Consumption Heterogeneity by Occupation: Understanding the Impact of Occupation on Personal Consumption during the COVID-19 Pandemic
Policies that were implemented to limit the spread of COVID-19 did not affect all occupations equally during the first part of the pandemic. Workers who could perform their jobs virtually from home or who had jobs that were deemed essential experienced little risk of unemployment compared with workers whose jobs could not be performed from home and were considered nonessential. To help mitigate the economic fallout from the lockdown measures and other policy interventions, the U.S. government passed the $2.2 trillion Coronavirus Aid, Relief, and Economic Security (CARES) Act, which included expanded unemployment insurance benefits and stimulus payments to households. The authors use data on high-frequency credit/debit card spending to investigate how consumption spending varied by occupation during the period from early March through the end of August 2020. In particular, they analyze whether workers in occupations associated with higher risk of unemployment due to the lockdowns demonstrated relatively lower consumption spending and whether the CARES Act may have influenced their spending behavior. In addition, the authors introduce a new metric, based on job characteristics, to predict which occupations likely faced higher rates of unemployment in the observed months of the pandemic.
- Occupational unemployment risk is positively associated with relative consumption spending in the period of the pandemic that preceded the CARES Act (pre-stimulus period), implying that workers at high risk of losing their jobs were spending relatively more or at least not spending less compared with workers in less risky occupations.
- Occupational unemployment risk appears to have driven lower relative consumption in the observed post-stimulus period of the pandemic.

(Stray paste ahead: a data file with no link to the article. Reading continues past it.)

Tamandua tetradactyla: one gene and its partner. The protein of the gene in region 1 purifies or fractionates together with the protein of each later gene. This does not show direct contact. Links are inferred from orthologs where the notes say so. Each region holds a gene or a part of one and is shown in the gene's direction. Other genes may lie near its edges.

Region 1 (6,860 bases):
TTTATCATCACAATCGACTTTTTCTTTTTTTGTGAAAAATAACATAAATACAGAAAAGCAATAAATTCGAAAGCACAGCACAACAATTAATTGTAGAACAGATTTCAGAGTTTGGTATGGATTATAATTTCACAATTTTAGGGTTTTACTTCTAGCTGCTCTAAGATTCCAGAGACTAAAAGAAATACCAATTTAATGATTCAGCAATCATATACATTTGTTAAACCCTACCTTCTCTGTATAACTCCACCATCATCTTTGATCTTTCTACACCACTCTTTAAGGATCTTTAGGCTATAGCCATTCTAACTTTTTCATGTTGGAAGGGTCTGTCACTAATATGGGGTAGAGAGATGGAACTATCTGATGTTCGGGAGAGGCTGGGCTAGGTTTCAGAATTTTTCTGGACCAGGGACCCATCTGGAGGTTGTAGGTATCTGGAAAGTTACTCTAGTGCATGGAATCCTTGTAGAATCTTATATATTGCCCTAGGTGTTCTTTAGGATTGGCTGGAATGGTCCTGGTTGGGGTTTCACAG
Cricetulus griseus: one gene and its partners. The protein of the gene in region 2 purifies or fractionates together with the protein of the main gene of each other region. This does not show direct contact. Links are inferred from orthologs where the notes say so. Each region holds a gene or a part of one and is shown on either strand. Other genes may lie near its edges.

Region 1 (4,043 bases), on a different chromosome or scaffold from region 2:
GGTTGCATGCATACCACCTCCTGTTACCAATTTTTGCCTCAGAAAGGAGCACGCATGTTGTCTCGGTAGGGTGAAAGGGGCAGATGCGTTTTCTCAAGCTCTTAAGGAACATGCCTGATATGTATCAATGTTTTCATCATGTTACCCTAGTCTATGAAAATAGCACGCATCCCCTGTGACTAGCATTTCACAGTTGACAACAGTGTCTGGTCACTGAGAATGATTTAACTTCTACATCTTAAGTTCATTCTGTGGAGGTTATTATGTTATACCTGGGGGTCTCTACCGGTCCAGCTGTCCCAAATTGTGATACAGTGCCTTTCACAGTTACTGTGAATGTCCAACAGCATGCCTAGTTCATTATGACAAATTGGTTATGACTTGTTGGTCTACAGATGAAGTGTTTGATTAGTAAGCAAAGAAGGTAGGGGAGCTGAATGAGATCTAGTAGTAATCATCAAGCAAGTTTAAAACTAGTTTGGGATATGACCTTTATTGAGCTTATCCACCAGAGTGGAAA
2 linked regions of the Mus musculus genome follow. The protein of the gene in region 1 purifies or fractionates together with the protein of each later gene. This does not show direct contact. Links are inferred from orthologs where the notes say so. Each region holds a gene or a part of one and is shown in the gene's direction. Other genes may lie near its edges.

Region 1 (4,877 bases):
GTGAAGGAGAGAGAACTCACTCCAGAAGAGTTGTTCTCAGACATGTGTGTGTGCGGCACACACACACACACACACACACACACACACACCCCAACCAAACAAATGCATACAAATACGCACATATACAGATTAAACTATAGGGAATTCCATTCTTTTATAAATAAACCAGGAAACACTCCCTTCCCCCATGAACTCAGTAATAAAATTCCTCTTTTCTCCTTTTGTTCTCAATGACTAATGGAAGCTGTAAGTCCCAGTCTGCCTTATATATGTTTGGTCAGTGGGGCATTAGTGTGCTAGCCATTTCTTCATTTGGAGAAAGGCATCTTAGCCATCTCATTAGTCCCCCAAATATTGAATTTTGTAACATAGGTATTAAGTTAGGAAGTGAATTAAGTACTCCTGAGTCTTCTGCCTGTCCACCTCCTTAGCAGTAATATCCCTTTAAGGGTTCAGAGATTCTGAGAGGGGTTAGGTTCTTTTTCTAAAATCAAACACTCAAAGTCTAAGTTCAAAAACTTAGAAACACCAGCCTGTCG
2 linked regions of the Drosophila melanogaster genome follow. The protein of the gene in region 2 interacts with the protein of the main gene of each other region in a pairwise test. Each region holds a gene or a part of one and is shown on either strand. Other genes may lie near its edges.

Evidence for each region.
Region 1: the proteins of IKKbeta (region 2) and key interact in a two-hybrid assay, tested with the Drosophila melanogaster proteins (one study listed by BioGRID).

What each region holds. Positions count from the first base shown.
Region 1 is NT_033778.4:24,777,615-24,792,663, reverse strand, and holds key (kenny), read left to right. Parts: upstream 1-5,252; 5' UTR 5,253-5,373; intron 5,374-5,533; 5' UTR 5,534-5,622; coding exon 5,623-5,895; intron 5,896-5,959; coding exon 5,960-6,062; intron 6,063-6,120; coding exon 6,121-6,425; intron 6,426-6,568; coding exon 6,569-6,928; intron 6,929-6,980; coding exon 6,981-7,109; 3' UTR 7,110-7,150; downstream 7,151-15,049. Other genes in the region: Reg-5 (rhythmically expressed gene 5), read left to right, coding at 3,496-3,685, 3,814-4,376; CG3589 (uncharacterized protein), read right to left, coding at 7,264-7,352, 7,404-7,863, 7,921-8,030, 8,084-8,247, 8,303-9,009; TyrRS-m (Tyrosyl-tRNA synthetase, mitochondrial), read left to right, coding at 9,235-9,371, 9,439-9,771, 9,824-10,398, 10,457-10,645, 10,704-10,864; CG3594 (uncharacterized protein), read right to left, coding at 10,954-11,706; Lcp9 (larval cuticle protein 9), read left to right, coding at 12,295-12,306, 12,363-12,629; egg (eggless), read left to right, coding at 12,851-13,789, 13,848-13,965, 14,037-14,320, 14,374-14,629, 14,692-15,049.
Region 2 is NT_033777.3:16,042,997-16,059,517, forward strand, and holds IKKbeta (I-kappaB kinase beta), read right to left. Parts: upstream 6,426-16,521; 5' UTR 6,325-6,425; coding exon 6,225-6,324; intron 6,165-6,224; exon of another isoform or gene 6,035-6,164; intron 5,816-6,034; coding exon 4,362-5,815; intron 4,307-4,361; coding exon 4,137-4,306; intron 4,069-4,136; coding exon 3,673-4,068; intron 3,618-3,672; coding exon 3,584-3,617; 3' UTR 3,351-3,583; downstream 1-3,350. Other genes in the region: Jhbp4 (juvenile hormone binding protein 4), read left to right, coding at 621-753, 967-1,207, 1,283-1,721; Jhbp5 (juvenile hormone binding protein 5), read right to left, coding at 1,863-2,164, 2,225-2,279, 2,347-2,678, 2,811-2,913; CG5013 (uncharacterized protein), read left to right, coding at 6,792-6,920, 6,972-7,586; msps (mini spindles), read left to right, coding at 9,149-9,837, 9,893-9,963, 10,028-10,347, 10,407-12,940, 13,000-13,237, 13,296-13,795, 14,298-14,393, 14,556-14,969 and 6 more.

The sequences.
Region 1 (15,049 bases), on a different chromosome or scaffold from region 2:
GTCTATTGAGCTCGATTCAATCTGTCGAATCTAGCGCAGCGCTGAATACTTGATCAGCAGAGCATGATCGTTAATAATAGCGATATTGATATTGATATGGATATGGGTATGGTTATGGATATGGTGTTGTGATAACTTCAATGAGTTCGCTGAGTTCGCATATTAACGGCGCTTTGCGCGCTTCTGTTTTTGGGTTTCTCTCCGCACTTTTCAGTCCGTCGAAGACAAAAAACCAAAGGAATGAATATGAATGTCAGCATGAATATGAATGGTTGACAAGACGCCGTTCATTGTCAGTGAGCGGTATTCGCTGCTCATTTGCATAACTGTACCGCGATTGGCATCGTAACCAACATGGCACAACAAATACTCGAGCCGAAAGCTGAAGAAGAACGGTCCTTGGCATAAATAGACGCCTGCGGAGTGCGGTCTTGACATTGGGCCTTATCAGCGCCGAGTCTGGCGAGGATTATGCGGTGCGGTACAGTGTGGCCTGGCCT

- Occupational unemployment risk had an increasingly negative effect on relative consumption spending month by month as the pandemic continued.
- In the pre-stimulus period, there was no consistent trend in the effect of unemployment risk on consumption spending disaggregated by essential and nonessential spending; the effect was positive for groceries and negative for utilities, recreation, and dining. In the post-stimulus period, unemployment risk had a large negative effect on relative spending across all categories.
- Workers with jobs that could not be done from home, could not be performed while abiding by social-distancing policies, and tended to be less “essential”—meaning they could be more easily shut down without having a large immediate impact on society—were more likely to become unemployed during the early part of the pandemic.
The authors’ finding that in the pre-stimulus period, workers in occupations with higher unemployment risk were spending relatively more or at least not spending less than their less risky counterparts runs contrary to the prediction of a standard economic model of consumption indicating that expectation of future unemployment should lead to a reduction in consumption spending in the present. However, this could be because the workers in riskier occupations were anticipating stimulus payments and unemployment benefits, which in many cases exceeded workers’ regular salaries. Or, perhaps these workers simply underestimated their occupation’s unemployment risk.
Regarding the conclusion that occupational unemployment risk appeared to drive lower relative consumption in the post-stimulus period, it is possible that workers’ income was changing during this period as government benefits were largely reduced, thereby necessitating a cut in spending. Or, workers’ perceptions of the unemployment risk could have evolved as the pandemic progressed; when high unemployment persisted several months into the pandemic, workers may have revised their expectations of future job loss and reduced their spending.
The finding that as each month passed, the relationship between occupational unemployment risk and relative consumption spending became progressively more negative fits the authors’ broader theory that as hopes of an additional stimulus package receded and the likelihood of longer-term unemployment risk rose, workers facing greater occupational unemployment risk were likely to re-evaluate their consumption plans.
This paper exploits the variation in the unemployment rate of different occupations in the first part of the COVID-19 pandemic to analyze the response of consumption spending to unemployment risk. We find that earlier in the pandemic, higher unemployment risk did not reduce relative spending. However, as the pandemic proceeded, higher unemployment risk reduced relative spending. This pattern held across both essential and nonessential spending categories. We find that “high-risk” occupations had three common characteristics: lower ability to be performed from home, higher physical proximity on the job, and a nonessential nature.